But, alas, WE don't have that, do we? We have the "managed" economy that guarantees the spoils go where the "managers" want them to, so ECONOMICALLY, we have roving bands of orangutans taking clubs to us and stealing our stuff. They are called the "managers", the circus owners and the zookeepers.

That is your "macroeconomics".



posted on Jul, 6 2010 @ 03:48 PM
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mixed economy = fascism

Corporations using the power of government to limit competition, limit access to resources, acquire government contracts, and to acquire bailouts and subsidies when they fail.

The most prosperous period of time for the US was during the late 19th century when there was no central bank and we operated under a gold standard of currency.

In 1902, all federal, state, and local government accounted for 7.5% of GDP spending.

Today, the government accounts for over 40% of all spending in this country.

The reason why we are having an economic meltdown is because we have no free markets in this country. The government runs everything.

Click my signature to learn more economics.


[edit on 6-7-2010 by mnemeth1]



posted on Jul, 6 2010 @ 10:54 PM
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By far the mixed economy.

Contrary to popular belief and revisionist history, the government has dabbled in, directed, or greatly influenced economies throughout pretty much all of history.

Even the almighty America has, since its inception, done this. NeoCons just want you to forget that it was the Progressive Era and later, Nixon era GOP that saw us moving in a more free-market direction, and away from the government's protectionist policies, investments in infrastructure and market regulation.



posted on Jul, 6 2010 @ 11:02 PM
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audit the fed
till that is done in every country that has a privately controlled fed
there are no economies - only variously sized Ponzi schemes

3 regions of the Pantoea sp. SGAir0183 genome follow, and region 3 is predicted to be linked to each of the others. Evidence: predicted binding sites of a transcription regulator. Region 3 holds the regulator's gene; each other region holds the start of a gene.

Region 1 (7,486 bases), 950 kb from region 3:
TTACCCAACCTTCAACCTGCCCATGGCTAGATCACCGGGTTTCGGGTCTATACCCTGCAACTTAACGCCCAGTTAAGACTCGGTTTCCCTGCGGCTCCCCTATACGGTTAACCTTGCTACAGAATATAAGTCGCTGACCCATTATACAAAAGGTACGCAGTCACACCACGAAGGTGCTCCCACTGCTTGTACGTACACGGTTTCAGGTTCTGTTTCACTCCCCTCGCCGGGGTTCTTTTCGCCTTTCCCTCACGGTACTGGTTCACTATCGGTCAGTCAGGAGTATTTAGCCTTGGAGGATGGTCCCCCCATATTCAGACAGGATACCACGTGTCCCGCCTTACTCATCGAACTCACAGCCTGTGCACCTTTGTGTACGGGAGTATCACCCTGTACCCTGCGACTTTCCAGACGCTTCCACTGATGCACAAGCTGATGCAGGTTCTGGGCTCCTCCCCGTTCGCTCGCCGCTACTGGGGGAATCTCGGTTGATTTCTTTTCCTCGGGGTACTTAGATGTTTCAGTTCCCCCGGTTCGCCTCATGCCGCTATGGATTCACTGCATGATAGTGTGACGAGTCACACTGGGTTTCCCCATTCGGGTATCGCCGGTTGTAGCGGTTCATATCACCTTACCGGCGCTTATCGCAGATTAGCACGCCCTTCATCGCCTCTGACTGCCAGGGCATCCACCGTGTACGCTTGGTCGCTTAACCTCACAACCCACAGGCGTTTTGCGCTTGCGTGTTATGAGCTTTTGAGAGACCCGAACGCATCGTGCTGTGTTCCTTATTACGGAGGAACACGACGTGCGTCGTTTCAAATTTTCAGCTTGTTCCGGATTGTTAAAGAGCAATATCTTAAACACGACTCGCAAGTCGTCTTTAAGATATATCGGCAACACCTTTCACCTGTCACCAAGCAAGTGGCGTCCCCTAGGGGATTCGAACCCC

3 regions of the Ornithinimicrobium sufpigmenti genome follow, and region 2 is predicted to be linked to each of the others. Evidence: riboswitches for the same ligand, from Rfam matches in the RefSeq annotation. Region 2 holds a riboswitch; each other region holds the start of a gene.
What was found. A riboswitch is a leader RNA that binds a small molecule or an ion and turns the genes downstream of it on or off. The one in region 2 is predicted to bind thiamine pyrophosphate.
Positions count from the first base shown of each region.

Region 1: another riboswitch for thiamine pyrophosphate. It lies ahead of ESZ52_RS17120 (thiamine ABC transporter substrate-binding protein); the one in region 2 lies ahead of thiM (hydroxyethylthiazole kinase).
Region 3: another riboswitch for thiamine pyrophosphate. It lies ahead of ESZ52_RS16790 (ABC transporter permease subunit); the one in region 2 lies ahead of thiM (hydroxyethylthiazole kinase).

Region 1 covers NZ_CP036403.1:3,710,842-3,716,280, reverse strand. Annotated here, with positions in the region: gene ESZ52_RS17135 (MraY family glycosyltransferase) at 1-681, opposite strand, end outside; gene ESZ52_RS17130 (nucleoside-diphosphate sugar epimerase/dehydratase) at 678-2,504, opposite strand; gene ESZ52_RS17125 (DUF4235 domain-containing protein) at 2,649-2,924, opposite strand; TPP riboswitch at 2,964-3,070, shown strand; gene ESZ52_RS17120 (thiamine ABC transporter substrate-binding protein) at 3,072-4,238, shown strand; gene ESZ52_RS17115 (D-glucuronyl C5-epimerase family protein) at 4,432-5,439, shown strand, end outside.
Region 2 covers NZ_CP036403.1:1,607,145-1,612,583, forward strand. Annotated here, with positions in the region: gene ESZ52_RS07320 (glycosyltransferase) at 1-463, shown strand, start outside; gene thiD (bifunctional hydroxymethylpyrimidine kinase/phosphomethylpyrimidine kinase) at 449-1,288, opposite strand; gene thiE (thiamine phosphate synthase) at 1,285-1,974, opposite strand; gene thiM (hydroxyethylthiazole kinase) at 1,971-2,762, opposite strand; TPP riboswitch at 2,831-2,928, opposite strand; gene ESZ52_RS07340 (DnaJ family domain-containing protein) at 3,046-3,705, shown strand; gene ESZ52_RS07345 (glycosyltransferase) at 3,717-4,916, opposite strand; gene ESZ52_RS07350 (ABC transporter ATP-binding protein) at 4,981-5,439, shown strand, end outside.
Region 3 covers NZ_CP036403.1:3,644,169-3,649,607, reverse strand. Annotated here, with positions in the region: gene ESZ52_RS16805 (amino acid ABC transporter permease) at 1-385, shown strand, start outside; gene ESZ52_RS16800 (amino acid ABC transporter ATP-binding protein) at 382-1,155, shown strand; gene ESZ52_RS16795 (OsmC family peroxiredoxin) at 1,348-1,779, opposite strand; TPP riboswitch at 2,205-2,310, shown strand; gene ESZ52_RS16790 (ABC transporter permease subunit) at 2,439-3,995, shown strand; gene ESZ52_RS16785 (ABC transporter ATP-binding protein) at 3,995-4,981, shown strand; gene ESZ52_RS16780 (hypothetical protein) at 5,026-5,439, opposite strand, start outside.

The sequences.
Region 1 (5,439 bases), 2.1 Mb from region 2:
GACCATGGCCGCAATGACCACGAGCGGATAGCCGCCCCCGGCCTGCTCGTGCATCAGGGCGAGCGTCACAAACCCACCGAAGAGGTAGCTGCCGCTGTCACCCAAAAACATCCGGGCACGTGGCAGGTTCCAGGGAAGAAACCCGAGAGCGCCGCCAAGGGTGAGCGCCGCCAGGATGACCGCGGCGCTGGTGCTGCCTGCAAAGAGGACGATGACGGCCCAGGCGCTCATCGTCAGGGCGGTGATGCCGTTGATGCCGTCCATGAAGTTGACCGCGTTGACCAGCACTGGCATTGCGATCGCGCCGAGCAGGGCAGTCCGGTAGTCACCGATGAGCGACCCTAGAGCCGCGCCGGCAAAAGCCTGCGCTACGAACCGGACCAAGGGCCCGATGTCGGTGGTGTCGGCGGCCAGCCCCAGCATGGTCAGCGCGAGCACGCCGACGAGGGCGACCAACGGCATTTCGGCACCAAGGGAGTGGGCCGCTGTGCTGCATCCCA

posted on Jul, 7 2010 @ 12:47 AM
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Well, it all depends...

When I think in pure business terms, we are talking bread-and-butter capitalism, but as any real businessman will tell you, academic economic theory/ideology is a bunch of garbage dreamed up by people who've never done real business. It's basically good for game theory (so that you can choke down the swill that everybody knows is pretence, even though everybody knows everybody else is pretending...).

When I think of an ideal world, of course I can imagine all sorts of better ways of doing things.

I've repeated this before on this board, but....somebody once asked the Dalai Lama whether he thought capitalism or communism would be better. He replied to the effect that either system, or any number of other systems, could produce a viable society if people in control acted selflessly, altrustically, and with human compassion. If these qualities are lacking, then no system will be sufficient. I found it an insightful comment that cut to the heart of the matter: the truly important thing is not going to be ideology, but human behavior, human needs, human psychology, the way humans react to different things, the trust they can or cannot establish among themselves, and so on.